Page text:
Youth Sports Concussion Act (HR 4460/S 2508, 114th Congress)

The Policy

What it does

Aims to reduce sports-related concussions by making it unlawful to state deceptive claims regarding safety benefits of equipment used for athletic sporting activities. 

Synopsis

The primary goal of the Youth Sports Concussion Act (H.R.4460) is to reduce sports-related concussions in youth. The bill makes it unlawful for vendors and distributors to sell protective equipment with false or deceptive claims about the safety benefits of the product. The Federal Trade Commission will enforce the specifications of this bill under the terms and provisions provided through the Federal Trade Commission Act. 

Congress also:

Context

<p>In order to assist parents, coaches, and athletes participating in youth sports, the Center for Disease Control and Prevention (CDC) has created the <a href="http://www.cdc.gov/headsup/youthsports/">HEADS UP Concussion in Youth Sports Initiative</a>. This initiative provides information regarding prevention, recognition, and treatment of concussions in youth. HEADS UP has also created a free <a href="http://www.cdc.gov/headsup/youthsports/training/index.html">online concussion-training course</a> for anyone interested in learning more in depth material.</p>
<p>In order to assist parents, coaches, and athletes participating in youth sports, the Center for Disease Control and Prevention (CDC) has created the <a href="http://www.cdc.gov/headsup/youthsports/">HEADS UP Concussion in Youth Sports Initiative</a>. This initiative provides information regarding prevention, recognition, and treatment of concussions in youth. HEADS UP has also created a free <a href="http://www.cdc.gov/headsup/youthsports/training/index.html">online concussion-training course</a> for anyone interested in learning more in depth material.</p>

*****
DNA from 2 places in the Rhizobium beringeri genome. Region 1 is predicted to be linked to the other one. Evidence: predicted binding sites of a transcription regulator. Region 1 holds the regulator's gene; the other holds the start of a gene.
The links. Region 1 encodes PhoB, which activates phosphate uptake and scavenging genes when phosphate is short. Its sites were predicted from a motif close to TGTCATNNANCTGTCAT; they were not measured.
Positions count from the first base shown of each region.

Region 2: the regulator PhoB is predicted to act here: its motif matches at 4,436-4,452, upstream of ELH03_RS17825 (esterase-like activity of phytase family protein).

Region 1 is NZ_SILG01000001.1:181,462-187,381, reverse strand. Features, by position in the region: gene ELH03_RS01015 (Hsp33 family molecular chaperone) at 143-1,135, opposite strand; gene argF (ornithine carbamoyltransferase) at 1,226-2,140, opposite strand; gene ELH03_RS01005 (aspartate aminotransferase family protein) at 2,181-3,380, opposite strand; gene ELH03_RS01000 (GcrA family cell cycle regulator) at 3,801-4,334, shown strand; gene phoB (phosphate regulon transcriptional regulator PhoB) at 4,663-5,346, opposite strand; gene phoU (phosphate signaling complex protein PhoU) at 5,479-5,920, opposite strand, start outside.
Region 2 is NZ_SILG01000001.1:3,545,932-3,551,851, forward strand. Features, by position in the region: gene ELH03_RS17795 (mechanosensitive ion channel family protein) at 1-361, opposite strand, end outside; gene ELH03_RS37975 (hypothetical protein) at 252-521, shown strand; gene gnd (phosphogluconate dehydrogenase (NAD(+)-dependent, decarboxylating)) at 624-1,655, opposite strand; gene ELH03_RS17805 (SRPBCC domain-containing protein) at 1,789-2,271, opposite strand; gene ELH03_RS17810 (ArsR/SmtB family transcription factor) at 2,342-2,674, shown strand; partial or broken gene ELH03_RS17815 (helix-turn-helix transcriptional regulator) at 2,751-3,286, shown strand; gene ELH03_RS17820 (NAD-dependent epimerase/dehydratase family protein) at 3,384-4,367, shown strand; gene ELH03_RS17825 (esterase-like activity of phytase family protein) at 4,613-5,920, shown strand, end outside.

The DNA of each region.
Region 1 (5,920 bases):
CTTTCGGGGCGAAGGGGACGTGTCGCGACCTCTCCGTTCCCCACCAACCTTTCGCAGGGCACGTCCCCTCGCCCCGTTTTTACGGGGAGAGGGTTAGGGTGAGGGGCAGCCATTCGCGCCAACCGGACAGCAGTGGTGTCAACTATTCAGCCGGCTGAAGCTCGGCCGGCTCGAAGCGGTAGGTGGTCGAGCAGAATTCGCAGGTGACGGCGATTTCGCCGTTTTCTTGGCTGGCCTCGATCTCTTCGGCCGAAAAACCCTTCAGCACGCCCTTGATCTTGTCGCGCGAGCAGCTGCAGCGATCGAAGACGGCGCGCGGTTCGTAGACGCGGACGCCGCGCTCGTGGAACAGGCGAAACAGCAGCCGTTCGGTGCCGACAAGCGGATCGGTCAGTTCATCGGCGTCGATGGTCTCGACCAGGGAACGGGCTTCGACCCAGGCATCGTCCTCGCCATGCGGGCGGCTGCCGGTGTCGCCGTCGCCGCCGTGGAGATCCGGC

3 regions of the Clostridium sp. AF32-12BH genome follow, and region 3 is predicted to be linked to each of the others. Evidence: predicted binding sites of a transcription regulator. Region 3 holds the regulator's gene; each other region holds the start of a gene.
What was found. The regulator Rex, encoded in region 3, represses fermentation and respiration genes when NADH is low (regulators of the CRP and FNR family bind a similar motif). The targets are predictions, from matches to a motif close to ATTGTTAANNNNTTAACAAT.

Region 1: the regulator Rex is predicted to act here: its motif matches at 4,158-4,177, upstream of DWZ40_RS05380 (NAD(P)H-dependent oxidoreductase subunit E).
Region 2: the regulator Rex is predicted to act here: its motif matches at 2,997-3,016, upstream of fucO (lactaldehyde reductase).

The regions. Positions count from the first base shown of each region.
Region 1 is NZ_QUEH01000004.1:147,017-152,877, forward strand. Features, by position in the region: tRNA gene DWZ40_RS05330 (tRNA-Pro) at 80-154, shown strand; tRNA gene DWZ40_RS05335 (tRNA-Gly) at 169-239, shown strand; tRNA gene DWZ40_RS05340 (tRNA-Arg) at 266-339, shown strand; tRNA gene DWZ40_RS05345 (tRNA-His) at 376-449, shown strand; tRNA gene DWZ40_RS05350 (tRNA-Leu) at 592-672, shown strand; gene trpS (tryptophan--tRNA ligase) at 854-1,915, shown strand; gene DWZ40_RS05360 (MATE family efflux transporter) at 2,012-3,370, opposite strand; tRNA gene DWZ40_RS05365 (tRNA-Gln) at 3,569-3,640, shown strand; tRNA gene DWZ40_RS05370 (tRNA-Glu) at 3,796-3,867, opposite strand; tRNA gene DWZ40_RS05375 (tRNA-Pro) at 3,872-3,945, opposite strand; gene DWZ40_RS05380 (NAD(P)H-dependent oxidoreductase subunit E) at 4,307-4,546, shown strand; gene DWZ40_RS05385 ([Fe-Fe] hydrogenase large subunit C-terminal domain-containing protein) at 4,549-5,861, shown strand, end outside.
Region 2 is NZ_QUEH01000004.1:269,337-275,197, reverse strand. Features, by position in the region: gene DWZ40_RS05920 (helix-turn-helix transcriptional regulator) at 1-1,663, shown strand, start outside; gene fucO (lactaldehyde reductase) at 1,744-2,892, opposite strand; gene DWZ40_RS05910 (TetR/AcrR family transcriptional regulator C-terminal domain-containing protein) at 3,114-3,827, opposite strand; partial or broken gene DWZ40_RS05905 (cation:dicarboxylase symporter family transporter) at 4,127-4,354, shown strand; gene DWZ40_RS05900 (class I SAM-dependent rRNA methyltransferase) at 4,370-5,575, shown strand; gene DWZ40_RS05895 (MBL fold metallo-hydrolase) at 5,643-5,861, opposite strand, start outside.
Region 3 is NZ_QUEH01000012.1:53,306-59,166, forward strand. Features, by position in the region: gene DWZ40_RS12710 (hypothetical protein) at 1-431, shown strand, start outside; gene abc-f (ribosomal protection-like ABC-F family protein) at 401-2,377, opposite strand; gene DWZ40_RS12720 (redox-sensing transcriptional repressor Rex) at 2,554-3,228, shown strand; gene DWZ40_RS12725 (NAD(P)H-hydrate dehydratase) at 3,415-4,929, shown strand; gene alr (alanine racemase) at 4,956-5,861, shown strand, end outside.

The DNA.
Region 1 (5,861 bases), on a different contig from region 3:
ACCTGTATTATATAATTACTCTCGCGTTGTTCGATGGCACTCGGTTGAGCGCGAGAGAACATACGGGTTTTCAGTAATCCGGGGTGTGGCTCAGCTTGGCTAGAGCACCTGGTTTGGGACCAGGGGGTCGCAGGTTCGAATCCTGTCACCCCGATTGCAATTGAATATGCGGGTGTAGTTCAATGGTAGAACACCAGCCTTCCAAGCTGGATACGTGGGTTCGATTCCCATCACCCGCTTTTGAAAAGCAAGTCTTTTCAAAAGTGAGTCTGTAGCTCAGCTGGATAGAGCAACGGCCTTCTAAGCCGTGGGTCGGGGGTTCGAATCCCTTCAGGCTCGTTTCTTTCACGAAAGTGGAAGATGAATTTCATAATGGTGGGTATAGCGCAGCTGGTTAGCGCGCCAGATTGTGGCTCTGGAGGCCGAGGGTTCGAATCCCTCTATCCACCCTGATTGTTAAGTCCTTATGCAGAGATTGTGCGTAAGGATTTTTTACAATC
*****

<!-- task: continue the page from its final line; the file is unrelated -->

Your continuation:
The Science

Science Synopsis

Concussions are traumatic brain injuries that alter brain function. Symptoms, such as headaches, difficulty concentrating, and issues with memory and coordination, are common for concussions. Although possible, concussions normally do not cause structural alterations in the brain. These injuries are common in contact sports, such as football. Recent studies have demonstrated that National Football League (NFL) players who have suffered from concussions are more likely to develop clinical depression and mild cognitive impairments later in life. In another study, 96% of 91 brains belonging to former NFL players had signs of Chronic Traumatic Encephalopathy (CTE), which is a brain disease that results from head trauma and disrupts the normal neuronal pathways that control functions such as memory, judgment, and fear.

Concussions that are acquired during athletics are a result of the brain’s movement in the cerebrospinal fluid at a different rate than the movement of the skull during a collision. In order to help prevent concussions, helmets for various sports and recreational uses are made with absorption material that can be compressed to lessen the force of the brain-skull collision. Without proper absorption material, the brain and skull receive the full impact of the clash, which increases the likelihood and severity of a concussion. Current research indicates that individuals wearing loose-fitting helmets suffer worse concussion effects than those wearing properly fitted helmets. Although helmets increase safety, current technology cannot guarantee concussion prevention.

Relevant Experts

Carrie Muh, MD, MS – Pediatric Neurosurgeon & Assistant Professor of Neurosurgery


The Debate

Endorsements & Opposition

Endorsements:

  • The five American professional sports leagues (NFL, MLB, NHL, NBA, and MLS) and the National Collegiate Athletic Association (NCAA) have endorsed the Youth Sports Concussion Act.  In addition to the leagues, the players union in each league and the National Athletic Trainers’ Association has supported the Act.
  • The Brain Injury Association of America (BIAA) has expressed support for the Act.

Opposition:

  • There is strong opposition to the Youth Sports Concussion Act from the National Sporting Goods Association: “This is a bad bill …[We must] place the burden where it rightfully belongs, on protective equipment manufacturers.”